Pausing Windows 10 Pro Updates

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inspectorperezinspectorperez Forumite
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Have just discovered how to pause Windows 10 updates for up to 365 days (courtesy of Britec09 channel on YouTube)!
Thought I would post this because it is a feature which Microsoft have for some reason removed when moving up to the latest 2004 feature update.
The solution involves using the Group Policy Editor and is explained in the YouTube link below.
Unfortunately this only works in the Pro version



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  • jonnygee2jonnygee2 Forumite
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    Why would anyone want to do this?
  • steviebuksteviebuk Forumite
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    jonnygee2 said:
    Why would anyone want to do this?

    Plenty of reasons. You're a small business with no IT department but you want to control updates like an IT department would. An IT department knows new updates aren't full proof, its been shown many a times recently of the breaking nature of Windows 10 updates, the worst being the update that was deleting files. Also you have legacy software that you know will or could break in the next update.

    That's why you'd want to difer. It goes on in the IT world all the time.
  • jonnygee2jonnygee2 Forumite
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    If you didn't even know how to change the settings I really think you'd be better off leaving windows updates alone.

    Professional IT departments might have reasons but then they also hopefully already knew how to control windows updates.

  • edited 30 June 2020 at 3:23PM
    dogmaryxxdogmaryxx Forumite
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    edited 30 June 2020 at 3:23PM
    Stop Windows 10 from upgrading to next version and Set the target Feature Update version
    You can Enable the Select the target Feature Update version Group Policy setting or use the TargetReleaseVersionInfo Registry key to stop Windows 10 from installing the next feature update. You will need admin permission, and access to Group Policy or Registry apply these settings.
    The Windows Team removed the option where one could defer to upgrade to the next feature update for almost a year. The problem is that many consumers want to postpone installing a feature upgrade for multiple valid reasons. Although Microsoft has removed that feature, they have added new functionality. Windows 10 version 2004 allows you to remain on one particular version until the version reaches the end of life. In this post, we will show how you can stop Windows 10 from upgrading to the next version.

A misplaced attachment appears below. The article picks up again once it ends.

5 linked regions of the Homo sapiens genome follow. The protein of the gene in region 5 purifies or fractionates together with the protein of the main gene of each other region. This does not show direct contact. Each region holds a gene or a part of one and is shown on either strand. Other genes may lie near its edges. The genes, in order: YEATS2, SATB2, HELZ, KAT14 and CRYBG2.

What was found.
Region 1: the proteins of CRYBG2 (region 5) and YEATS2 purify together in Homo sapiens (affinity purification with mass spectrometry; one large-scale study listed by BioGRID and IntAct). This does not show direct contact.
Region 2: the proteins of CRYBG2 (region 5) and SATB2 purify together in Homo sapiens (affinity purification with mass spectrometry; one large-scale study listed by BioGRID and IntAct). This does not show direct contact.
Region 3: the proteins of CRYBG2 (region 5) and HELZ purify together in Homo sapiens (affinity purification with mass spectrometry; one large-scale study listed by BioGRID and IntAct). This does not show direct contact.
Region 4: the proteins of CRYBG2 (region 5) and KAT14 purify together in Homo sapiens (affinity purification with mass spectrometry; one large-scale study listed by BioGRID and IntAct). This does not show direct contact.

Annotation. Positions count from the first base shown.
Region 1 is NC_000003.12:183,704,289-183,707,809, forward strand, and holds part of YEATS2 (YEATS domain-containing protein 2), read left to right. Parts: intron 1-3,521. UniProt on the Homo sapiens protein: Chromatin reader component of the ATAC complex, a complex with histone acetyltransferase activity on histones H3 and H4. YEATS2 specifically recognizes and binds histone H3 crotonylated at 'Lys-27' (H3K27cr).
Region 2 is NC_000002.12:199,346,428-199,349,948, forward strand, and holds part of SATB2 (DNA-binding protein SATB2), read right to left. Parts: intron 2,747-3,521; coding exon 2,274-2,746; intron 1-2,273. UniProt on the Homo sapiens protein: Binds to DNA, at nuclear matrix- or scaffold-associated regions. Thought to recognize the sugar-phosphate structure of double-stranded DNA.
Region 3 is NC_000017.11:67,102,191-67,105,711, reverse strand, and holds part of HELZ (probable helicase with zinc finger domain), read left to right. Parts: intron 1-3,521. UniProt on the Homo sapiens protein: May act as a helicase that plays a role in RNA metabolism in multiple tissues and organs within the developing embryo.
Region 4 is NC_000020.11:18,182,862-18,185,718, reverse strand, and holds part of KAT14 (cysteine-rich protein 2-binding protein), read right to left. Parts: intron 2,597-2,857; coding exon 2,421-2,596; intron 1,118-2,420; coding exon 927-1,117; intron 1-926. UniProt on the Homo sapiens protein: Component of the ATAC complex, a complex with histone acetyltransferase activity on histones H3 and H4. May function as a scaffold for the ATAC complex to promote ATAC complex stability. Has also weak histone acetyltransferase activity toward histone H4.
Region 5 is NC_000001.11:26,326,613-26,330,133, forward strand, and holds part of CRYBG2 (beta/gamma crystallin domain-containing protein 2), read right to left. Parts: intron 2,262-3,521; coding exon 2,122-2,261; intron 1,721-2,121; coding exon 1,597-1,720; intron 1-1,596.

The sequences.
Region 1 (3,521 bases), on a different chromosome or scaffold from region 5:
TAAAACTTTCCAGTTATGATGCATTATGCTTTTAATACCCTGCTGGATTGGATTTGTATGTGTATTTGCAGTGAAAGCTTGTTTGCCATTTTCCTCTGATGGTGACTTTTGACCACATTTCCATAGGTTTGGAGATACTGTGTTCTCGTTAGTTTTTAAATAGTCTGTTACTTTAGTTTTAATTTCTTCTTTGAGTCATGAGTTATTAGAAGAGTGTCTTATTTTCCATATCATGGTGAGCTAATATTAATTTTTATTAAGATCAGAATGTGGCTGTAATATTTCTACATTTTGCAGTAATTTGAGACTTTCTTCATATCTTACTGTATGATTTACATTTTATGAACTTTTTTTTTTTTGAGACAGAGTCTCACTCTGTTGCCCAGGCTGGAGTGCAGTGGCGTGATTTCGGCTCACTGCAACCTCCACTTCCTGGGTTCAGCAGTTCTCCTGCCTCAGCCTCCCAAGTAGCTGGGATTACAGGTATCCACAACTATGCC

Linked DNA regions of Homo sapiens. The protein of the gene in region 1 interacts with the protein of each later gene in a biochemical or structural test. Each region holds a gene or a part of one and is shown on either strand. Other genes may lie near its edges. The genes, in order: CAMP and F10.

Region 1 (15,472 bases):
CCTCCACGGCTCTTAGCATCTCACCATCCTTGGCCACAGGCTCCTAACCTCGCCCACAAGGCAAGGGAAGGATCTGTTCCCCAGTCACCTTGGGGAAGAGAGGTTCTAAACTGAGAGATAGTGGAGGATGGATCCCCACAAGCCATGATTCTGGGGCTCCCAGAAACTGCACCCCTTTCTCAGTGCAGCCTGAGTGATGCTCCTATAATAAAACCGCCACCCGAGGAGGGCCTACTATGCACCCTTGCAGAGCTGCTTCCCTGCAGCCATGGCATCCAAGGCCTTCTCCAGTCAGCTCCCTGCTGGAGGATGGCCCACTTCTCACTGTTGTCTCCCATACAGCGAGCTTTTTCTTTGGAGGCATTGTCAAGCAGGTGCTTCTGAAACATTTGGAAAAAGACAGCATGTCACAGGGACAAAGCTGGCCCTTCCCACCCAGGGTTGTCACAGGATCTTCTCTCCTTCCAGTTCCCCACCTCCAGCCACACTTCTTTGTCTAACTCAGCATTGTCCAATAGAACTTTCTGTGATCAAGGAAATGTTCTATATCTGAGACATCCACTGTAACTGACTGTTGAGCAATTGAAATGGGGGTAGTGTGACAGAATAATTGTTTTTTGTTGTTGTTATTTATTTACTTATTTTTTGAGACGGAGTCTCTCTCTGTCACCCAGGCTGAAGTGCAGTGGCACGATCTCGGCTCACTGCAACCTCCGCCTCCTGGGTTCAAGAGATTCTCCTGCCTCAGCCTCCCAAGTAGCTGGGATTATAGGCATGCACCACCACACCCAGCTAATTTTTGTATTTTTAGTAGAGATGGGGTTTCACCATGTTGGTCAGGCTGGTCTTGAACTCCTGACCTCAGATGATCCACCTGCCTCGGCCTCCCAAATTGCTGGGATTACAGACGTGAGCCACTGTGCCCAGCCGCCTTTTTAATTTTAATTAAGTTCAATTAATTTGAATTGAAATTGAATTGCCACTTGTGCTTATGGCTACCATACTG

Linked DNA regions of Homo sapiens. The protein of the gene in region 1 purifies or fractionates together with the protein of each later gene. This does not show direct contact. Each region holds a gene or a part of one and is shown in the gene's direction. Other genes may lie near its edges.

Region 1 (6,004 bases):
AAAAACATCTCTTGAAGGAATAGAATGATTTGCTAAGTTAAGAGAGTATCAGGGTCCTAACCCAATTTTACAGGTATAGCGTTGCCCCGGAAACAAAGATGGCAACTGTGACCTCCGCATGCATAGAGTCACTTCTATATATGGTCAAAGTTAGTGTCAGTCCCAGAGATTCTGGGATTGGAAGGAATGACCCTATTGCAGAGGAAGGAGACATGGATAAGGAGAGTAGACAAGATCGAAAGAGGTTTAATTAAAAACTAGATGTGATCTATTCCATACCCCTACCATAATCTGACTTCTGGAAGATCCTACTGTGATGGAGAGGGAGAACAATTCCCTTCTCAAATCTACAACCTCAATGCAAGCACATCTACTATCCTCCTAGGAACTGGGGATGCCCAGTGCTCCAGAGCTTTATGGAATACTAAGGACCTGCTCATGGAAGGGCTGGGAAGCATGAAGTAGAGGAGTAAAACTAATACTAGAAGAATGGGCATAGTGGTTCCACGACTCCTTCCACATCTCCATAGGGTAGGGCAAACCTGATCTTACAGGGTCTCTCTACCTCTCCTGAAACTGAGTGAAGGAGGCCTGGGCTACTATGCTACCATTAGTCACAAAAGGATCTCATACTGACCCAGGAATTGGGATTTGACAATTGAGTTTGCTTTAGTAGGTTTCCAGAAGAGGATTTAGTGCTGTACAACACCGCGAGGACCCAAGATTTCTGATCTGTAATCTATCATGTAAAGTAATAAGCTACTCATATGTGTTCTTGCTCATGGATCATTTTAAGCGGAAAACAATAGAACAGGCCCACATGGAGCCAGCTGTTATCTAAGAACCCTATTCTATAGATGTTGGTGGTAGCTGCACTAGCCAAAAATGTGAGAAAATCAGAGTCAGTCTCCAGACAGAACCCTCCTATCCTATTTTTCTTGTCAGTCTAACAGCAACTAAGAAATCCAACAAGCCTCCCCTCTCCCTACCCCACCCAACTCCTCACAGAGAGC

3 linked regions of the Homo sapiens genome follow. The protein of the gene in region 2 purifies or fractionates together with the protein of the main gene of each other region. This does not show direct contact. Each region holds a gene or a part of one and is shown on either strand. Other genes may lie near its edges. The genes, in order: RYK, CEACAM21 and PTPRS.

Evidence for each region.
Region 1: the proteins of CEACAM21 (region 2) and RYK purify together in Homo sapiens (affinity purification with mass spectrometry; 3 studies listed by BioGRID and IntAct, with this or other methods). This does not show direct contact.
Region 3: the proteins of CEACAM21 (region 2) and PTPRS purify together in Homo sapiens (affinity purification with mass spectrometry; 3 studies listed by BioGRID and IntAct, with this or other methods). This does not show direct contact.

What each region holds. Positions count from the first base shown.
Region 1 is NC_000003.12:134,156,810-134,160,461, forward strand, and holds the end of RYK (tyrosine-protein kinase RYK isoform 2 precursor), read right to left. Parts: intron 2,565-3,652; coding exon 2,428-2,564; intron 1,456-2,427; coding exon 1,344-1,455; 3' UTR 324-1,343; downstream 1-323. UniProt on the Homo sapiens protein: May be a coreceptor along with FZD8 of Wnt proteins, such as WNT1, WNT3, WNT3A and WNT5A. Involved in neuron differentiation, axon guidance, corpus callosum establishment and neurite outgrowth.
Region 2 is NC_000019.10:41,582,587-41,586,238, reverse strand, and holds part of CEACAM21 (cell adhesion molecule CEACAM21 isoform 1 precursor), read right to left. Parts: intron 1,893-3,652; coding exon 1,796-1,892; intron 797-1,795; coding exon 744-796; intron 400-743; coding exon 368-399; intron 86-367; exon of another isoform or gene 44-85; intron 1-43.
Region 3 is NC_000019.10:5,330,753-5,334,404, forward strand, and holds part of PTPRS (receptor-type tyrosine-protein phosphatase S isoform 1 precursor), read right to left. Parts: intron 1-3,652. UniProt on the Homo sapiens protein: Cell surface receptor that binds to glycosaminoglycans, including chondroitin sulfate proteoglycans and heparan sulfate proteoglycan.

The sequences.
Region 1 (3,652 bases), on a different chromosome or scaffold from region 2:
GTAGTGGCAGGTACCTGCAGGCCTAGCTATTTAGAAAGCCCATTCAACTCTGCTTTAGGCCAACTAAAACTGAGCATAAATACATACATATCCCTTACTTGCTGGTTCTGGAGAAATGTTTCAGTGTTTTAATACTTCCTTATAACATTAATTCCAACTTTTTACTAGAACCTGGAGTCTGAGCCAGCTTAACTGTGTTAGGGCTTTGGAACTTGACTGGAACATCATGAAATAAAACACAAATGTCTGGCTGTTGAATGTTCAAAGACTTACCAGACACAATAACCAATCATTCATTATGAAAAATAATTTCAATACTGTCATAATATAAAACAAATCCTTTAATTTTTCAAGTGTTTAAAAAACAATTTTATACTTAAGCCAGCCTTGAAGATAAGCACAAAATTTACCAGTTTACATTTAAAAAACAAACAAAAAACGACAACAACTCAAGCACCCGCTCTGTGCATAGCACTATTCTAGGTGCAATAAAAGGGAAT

Stop Windows 10 from upgrading to next version
    There are two ways to achieve this. The Group Policy is available in Windows 10 Pro and Enterprise, but not for Windows 10 Home version. But you can use the Registry method to achieve the same in Windows 10 Home. This method also gives you the power to go to the exact version of Windows, and not force upgrade to the latest version of Windows 10.
    Select the target Feature Update version in Group Policy
    Select the target Feature Update version
    Type gpedit.msc in the Run prompt (Win + R) and press the Enter key
    Navigate to the following path
    Computer Configuration > Administrative Templates > Windows Components > Windows Update > Windows Update for Business
    Double click on the Policy — Select the target Feature Update version, and set the status to Enabled.
    Enable this policy to specify a Feature Update version to be requested in subsequent scans.
    In the text box where you need to enter the version, enter the exact value as you see in the released page 
    Windows 10 Release Version
    If you choose v1909, then the Windows update will download 1909, and keep it on this version until its expiry. Usually, when you install an older version, you get a prompt for a newer version and compatibility. This policy makes sure you stay in the same version until you remove or disable the settings.
    Set value of TargetReleaseVersionInfo Registry key
    Stop Windows 10 from upgrading to next version
    Open Registry Editor by typing Regedit in the Run prompt (Win + R), and then press the Enter key
    Navigate to:
    HKLM\SOFTWARE\Policies\Microsoft\Windows\WindowsUpdate
    Locate two DWORD files and set the value as below. If they do not exist, create them as follows:
    • TargetReleaseVersion = 1
    • TargetReleaseVersionInfo = 2004
    The value should be the exact number as in the semi-annual channel list in the link above. Replace 2004 by the appropriate version that you want.
    Followed by this, you will have to restart the computer. Once the reboot is complete, log in and go to the Windows Update, and check for the version of the update available to download. Once installed, it will remain on this version.
    While Microsoft has removed the deferred setting, but in exchange for that, you get an excellent option which you can also call the Feature Update Chooser.
  • inspectorperezinspectorperez Forumite
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    jonnygee2 said:
    If you didn't even know how to change the settings I really think you'd be better off leaving windows updates alone.

    Professional IT departments might have reasons but then they also hopefully already knew how to control windows updates.


    Many "amateur" computer users value this feature which was removed for no obvious reason by Microsoft in the latest update.
    It is one of the main reasons why a Windows user might opt for Pro as opposed to Home editions.
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